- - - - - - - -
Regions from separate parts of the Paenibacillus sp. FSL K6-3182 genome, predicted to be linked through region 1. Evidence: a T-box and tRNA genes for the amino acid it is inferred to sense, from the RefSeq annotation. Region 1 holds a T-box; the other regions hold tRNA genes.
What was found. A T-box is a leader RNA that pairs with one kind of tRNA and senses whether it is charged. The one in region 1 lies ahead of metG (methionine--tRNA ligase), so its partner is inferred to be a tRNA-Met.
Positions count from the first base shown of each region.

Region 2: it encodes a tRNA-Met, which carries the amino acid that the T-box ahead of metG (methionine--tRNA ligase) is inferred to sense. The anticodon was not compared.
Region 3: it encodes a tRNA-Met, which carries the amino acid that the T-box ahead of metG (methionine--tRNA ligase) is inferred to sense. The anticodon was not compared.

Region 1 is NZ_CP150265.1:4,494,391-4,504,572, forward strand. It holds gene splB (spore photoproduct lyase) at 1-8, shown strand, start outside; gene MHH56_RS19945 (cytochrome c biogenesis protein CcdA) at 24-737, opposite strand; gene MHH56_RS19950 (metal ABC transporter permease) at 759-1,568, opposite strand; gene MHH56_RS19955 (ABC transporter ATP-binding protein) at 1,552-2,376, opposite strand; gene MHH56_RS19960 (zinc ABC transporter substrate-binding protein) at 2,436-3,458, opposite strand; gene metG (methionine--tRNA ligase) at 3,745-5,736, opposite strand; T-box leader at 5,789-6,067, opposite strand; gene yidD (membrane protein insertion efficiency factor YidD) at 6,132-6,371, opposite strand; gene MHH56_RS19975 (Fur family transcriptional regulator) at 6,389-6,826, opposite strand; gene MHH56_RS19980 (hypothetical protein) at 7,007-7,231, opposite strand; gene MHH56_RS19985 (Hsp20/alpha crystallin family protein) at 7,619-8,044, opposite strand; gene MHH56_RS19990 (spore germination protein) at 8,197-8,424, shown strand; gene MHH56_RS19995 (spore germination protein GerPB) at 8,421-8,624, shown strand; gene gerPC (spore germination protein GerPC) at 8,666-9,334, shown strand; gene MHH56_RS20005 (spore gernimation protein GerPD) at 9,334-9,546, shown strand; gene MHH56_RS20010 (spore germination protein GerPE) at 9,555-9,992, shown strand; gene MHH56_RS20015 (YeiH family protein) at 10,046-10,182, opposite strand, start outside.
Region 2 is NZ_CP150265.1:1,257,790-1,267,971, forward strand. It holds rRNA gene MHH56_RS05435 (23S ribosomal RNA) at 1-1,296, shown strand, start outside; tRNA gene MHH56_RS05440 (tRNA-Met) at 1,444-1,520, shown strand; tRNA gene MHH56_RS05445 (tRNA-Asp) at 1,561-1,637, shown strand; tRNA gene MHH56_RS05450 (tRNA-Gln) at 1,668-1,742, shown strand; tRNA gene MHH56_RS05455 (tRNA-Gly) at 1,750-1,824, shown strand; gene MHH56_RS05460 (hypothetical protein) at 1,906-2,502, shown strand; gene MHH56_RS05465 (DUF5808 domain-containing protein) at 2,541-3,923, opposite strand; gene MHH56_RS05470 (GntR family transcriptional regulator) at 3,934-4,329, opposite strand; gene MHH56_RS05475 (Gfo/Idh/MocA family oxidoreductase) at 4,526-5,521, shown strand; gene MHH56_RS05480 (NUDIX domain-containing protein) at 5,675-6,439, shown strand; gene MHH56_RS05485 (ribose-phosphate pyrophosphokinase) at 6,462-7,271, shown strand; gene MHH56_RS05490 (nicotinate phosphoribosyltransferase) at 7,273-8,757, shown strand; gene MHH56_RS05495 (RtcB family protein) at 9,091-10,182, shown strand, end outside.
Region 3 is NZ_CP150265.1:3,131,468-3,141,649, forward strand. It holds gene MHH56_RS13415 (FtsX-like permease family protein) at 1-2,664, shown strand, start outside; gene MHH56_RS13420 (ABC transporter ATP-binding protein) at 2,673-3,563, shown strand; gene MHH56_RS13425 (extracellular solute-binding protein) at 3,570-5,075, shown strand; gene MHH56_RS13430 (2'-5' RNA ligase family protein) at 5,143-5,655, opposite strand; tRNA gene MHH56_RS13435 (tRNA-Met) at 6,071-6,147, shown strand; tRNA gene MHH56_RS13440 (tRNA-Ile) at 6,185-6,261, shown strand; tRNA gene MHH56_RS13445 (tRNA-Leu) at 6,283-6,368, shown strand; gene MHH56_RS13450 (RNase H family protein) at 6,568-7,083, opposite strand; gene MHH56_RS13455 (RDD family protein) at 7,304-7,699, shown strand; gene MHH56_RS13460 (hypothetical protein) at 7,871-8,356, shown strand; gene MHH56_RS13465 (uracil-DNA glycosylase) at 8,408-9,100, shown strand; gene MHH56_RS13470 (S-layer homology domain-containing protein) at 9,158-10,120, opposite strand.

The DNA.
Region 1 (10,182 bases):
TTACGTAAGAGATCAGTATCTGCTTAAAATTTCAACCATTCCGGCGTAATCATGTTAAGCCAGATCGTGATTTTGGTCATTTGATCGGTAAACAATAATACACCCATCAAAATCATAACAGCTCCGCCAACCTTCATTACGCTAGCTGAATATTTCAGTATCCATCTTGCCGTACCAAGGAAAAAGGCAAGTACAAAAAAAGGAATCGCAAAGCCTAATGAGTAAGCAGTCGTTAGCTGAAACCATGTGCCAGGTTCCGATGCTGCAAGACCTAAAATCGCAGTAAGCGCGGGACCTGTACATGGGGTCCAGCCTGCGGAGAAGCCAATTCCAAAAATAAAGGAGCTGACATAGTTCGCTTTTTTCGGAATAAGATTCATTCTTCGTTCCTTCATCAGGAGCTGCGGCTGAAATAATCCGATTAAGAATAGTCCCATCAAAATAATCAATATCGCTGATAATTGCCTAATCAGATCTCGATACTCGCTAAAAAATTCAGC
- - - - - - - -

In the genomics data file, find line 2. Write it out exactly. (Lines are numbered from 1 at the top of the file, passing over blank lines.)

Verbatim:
What was found. A T-box is a leader RNA that pairs with one kind of tRNA and senses whether it is charged. The one in region 1 lies ahead of metG (methionine--tRNA ligase), so its partner is inferred to be a tRNA-Met.